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That UCF Gus Bus we were so excited about before the season is now officially having serious mechanical difficulties and may need a complete engine overhaul after Saturday’s stunning 34-30 loss at previously winless Navy.
Brace yourself, Knight Nation, coach Gus Malzahn’s inaugural season could be unexpectedly mediocre based on what happened Saturday when his injury-riddled team lost its second straight game after getting steamrollered by a Navy triple-option offense that ran for 348 yards, outgained UCF 406-326 and held the ball nearly twice as long as the Knights.
Although Navy was a 16½-point underdog, I can’t really say I’m shocked by this upset. In fact, I half-expected it. The Knights weren’t just playing without their star quarterback Dillon Gabriel, who is likely out for the season with a broken collarbone, but they were playing without their best running back (Isaiah Bowser), their best receiver (Jaylon Robinson) and their best linebacker (Tatum Bethune) as well as starting defensive lineman Ricky Barber and starting defensive back Corey Thornton.
“Bottom line, we didn’t get it done from a coaching standpoint,” Malzahn said. “It doesn’t matter who we didn’t have [available to play] or any of that, we just need to figure out a way to get better.”
Actually it does matter who you have available to play, especially when you’re starting a true freshman quarterback in Mikey Keene who needs all the help he can get. Give Keene credit for stepping in for Gabriel, one of the nation’s best signal-callers, and completing 16-of-26 passes for 178 yards and two touchdowns and not making any crucial mistakes until his final desperation pass was intercepted in the end zone by Navy.
But the fact is he’s a true freshman and he’s not Gabriel, evidenced by the fact that five of UCF’s six possessions in the second half ended with three punts, a fumble and an interception. Moreover, the Knights were just 2-of-9 on third-down conversions.
UCF came into this game with the third-ranked offense in the country, averaging 553 yards per game, but by the time this one was over it was Navy’s offense that was dominant and looked like the Nebraska Cornhuskers — circa 1995. If you’re Malzahn, how can you not be concerned that Navy’s offense completed only two passes and still were able to come back from a double-digit deficit by scoring 17 fourth-quarter points.
And it’s not like UCF didn’t get some breaks. Navy fumbled twice inside its own 15, leading the way to two easy touchdowns by the Knights. Even so, it’s becoming increasingly clear that UCF’s defense is simply not good enough to weather a plethora of injuries.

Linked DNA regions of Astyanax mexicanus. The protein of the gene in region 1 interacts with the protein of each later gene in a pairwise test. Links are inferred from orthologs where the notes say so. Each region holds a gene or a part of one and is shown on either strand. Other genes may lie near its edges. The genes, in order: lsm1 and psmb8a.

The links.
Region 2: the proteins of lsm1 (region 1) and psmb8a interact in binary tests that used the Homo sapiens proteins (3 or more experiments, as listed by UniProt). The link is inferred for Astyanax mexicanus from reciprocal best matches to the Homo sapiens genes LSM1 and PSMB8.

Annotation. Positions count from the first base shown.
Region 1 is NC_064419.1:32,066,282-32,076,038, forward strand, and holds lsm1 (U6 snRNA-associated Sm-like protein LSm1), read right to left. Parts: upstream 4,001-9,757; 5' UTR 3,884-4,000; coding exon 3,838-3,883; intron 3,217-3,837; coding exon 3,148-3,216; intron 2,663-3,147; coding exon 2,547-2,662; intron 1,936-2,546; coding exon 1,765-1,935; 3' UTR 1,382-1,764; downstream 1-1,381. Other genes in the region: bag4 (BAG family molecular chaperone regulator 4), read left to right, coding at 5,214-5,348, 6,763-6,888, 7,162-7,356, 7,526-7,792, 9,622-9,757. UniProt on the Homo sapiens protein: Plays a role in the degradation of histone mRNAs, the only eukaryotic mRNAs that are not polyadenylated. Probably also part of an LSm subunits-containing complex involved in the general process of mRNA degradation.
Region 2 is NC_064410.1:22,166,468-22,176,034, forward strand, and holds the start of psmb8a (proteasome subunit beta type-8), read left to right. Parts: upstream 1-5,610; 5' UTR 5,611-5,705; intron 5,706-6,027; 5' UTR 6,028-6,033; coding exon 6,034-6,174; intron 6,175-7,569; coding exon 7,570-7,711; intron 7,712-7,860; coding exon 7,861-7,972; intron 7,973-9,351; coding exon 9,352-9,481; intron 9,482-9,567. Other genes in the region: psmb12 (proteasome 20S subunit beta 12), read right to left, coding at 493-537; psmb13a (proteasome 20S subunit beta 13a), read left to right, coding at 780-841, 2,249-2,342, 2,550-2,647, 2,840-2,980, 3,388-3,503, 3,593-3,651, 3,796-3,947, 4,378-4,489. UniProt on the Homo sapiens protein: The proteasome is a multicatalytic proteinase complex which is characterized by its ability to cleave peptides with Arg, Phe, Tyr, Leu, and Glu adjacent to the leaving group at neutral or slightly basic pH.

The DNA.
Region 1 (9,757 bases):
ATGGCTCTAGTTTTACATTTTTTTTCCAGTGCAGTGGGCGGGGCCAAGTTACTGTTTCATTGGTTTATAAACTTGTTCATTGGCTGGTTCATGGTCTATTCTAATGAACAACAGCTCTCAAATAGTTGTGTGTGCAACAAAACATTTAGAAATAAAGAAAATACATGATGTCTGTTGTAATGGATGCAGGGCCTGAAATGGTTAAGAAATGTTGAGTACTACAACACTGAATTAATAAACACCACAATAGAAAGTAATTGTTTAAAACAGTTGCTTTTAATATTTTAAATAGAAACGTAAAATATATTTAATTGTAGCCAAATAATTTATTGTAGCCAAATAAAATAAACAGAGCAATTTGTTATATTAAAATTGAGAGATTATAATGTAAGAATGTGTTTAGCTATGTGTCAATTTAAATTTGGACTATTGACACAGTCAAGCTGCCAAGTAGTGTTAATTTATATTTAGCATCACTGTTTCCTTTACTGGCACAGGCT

Remember, this is a UCF defensive unit that was one of the worst in the country last season but appeared to be significantly improved with the addition of big-time pass-rushing Auburn transfer Big Kat Bryant and the return of defensive tackle Kalia Davis, who opted out last year. This is a defense that shut down Boise State in the second half and allowed the Broncos only 283 total yards.
However, all of that changed when the Knights played Louisville in their last game, had three defensive starters injured and now have a defense that looks eerily like last year’s unit. The Knights gave up 501 total yards (nearly 200 on the ground) in the loss against Louisville before Saturday’s defensive debacle against Navy.
As for Keene, he might have actually won this game if his supporting cast had done its job. Instead, UCF made critical mistakes on special teams (see a blocked punt Navy recovered for a touchdown and a shanked punt Navy turned into the game-winning touchdown). In addition, Navy’s game-winning drive was kept alive when Bryant jumped offside on 4th-and-2 deep in UCF territory.
Keene, however, did show impressive poise and may someday become a great QB for UCF but will have to endure some growing pains. And make no mistake about it, the Knights — like just about every other college football program — absolutely need great quarterback play if they expect to win and win big.
We’ve seen it throughout UCF’s history where the greatest moments have come because of the greatest quarterbacks — players such as Daunte Culpepper, Blake Bortles, McKenzie Milton and Gabriel. Yes, it takes more than a quarterback, as Gabriel has found out in his two-plus years as a starter and as Milton has learned since transferring to FSU, but without a really good quarterback, you can — as my Uncle Tony used to say — fuhgeddaboudit!
Former Knights coach Scott Frost was able to go 13-0 at UCF because he recruited a magical quarterback (Milton) out of Hawaii and Milton turned into one of the best QBs in college football. One of the main reasons Frost has struggled at Nebraska is because he hasn’t been able to recruit the right quarterback. Frost thought Adrian Martinez would be his Nebraska version of Milton, but Martinez simply hasn’t been able to take it to the next level.
And, frankly, Malzahn would probably still be coaching Auburn if not for the sporadic, subpar play of five-star recruit Bo Nix. Malzahn started Nix as a true freshman but he never completed more than 60 percent of his passes in the two seasons before Malzahn was fired. Nix was ultimately benched last week by new Auburn coach Bryan Harsin, but was back in the lineup Saturday for Auburn’s nail-biting victory over LSU.
We will see in the next few weeks how Mikey Keene progresses, but he’s going to need much more help than he received Saturday to get the Gus Bus back up and running.